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Men (and women) fall from grace every day. Every hour. Every minute. The flesh is weak.

Ask anyone I know and they’ll tell you that I don’t give a hoot about college football. SEC or any other conference. There is MSU memorabilia scattered throughout my house, but it’s my husband’s, not mine. 

I claim no allegiance. To a school. To a coach. To a player. I’m just an observer of the entire scene that surrounds college athletics and its superfans. 

And here’s what I observe: 

The coaches and players of the SEC take on an almost rock star status among those that love the conference and their team with passion and fervor. And I might be about to commit southern heresy here, but I’m going to say it anyway:

It’s just a game. They’re just men. All of them. Coaches. Players. They are all fallible human beings with struggles and corruptable hearts. Just like you. Just like me. Just like everyone else on planet Earth.

I’ve seen good men (and women) fall. It’s not pretty. If we’ve built them up in our minds at all, it can be an uncomfortable, painful thing to witness. 

First, we think about how much they’ve disappointed us. Hurt other people. We call them selfish, hypocrites. We cast our stones either publicly or privately, in the recesses of our own hearts and minds.

I hurt for Coach Freeze’s family. Their pain and humiliation is on a public stage that isn’t fair for them to have to navigate. But I’ll tell you someone else that I hurt for: the man himself.

I have experienced my own shame. Disappointed others that I love more than life. Rejected all that I knew and believed about a God that I tried to serve for something that satisfied my own selfish desires. And there is no excuse for it. But the flesh is weak.

I don’t hurt for the legions of Ole Miss fans. Not because I wish them ill, but because the world of football is so ridiculously minute compared to what is happening to this man and his family.

I’ve seen people talk about how much this coach was paid. All of his accomplishments during his time with the University. And it’s true. The man seemingly had everything going for him. He spoke publicly and willingly about his Christian faith. And I’m going to choose to believe that he was sincere about it. Not because of his words, but because from what I know about his actions outside the public eye. He does his best to live his faith. But the flesh is weak.

Truthfully, it’s on those mountaintops of life when we might actually be more susceptible to falling from grace. Because it seems, there, that nothing can touch us.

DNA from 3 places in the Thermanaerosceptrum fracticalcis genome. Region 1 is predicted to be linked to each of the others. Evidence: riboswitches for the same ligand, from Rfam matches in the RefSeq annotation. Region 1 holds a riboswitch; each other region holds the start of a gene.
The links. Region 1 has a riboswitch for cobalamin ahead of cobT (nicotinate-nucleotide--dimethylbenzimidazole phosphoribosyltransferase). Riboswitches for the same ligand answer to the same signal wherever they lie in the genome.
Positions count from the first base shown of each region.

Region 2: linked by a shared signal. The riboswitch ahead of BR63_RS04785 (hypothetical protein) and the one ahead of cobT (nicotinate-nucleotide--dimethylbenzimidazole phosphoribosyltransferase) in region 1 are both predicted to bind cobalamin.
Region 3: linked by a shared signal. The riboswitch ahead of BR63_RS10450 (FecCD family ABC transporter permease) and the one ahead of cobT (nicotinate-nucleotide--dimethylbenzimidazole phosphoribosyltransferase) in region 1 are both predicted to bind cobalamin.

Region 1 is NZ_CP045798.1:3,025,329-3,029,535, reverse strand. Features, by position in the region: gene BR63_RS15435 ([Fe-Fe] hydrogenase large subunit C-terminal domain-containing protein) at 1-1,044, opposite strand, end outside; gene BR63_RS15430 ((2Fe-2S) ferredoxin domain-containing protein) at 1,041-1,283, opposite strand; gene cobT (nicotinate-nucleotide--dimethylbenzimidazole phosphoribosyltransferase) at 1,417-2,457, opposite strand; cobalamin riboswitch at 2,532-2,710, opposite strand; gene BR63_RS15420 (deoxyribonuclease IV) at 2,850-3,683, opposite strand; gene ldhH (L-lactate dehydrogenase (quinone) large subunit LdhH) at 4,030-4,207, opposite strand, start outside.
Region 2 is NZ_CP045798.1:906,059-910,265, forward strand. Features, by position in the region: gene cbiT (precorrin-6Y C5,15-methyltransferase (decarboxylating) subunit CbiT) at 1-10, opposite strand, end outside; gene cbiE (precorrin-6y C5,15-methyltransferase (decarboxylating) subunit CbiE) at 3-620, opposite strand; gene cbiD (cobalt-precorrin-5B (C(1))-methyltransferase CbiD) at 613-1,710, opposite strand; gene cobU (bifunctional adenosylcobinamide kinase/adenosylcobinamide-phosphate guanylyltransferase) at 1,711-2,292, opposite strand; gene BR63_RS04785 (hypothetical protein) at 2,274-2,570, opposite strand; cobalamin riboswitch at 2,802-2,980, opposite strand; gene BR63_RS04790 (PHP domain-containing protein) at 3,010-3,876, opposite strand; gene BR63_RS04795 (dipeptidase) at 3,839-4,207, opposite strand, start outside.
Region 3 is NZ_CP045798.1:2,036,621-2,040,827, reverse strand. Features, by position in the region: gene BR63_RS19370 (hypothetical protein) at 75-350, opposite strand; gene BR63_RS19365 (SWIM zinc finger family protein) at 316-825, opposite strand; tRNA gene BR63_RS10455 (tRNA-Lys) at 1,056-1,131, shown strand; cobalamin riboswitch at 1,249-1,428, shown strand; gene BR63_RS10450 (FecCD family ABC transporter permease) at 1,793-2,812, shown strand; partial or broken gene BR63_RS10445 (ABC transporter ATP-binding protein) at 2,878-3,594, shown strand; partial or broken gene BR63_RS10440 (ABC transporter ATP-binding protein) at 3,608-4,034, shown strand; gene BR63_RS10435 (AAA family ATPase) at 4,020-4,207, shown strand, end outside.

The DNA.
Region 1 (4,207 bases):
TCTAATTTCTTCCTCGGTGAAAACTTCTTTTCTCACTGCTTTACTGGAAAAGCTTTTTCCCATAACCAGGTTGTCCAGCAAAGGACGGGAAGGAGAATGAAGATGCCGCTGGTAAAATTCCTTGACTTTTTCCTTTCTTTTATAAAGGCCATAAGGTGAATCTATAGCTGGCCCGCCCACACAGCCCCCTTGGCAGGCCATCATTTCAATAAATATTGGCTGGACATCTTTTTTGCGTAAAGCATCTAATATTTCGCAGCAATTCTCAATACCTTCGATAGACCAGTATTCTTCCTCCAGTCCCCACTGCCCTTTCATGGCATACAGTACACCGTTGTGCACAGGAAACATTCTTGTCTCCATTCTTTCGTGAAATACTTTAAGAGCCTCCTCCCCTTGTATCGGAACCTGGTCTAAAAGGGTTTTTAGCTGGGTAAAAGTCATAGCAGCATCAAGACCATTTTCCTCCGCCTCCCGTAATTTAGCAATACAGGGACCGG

I wonder, as I often do, what was going on with the man and his family, behind the scenes. What drove him to his deceit. There is much that we will never know. And rightly so, because it’s none of our business. 

Granted, I’m sure I’d probably have stronger feelings if he was coaching my son. But these are not children. These are young men. Impressionable still? Of course. But better for them to see that even our heroes make mistakes than for them to spend a lifetime pursuing perfection that doesn’t exist. In any of us. For any of us. There might be a better lesson in this whole situation that could teach these players more than anything their coach could have taught them on the field. 

The pain we inflict upon ourselves and others with the choices we make leaves a mark, yes. Scars will be left on Coach Freeze’s heart and the hearts of his wife and children forever. He failed them. He failed himself. And I cannot help but feel deep compassion for them all. 

But if he is willing, if his family is willing, redemption can be found. 

Maybe not in the public eye, but if that’s all they care about, then it will never come anyway. 

Personal redemption is what I speak of. A chance for pain and grieving to be turned into something strong and beautiful. 

Nothing about it will be easy. It will require consistent and steady applications of grace, forgiveness, and the understanding that, yes, no matter who you are, the flesh is weak. 

I have no envy of the road the Freeze family is walking. Its curves and potholes and detours are familiar to me. 

I don’t know the man or his family. But I know pain. One of the great equalizers in this life. And love Ole Miss or hate Ole Miss, college allegiance doesn’t matter. 

What matters in the response. The response of the Coach, owning and accepting his mistakes. The response of his family, letting it mold and perfect their faith in one way or another. And our response, it matters too. Maybe not to this family, but our response to others when they fall matters infinitely, to their hearts and our own. 

If you call yourself a Christian, our first duty is that of love. Whether it’s a public figure you admire and respect or someone in your personal life. The response should be the same. Love. 

People disappoint us every day. Can we extend grace? The flesh, after all, is weak. Isn’t it much easier to cast our stones? 

Good men (and women) fall from grace every day. It’s our job, our responsibility as Christians, to help them back up. Remind them of the endless grace that is free and abundant to all. 

True, it’s easier said than done. I know this. But our own integrity as Christians who claim to believe in Love, grace, forgiveness, and the power of redemption demands it of us. Even when, especially when, it’s hard.

After all, you never know when you might need these things too. And my guess is, you, as I, need them every day.

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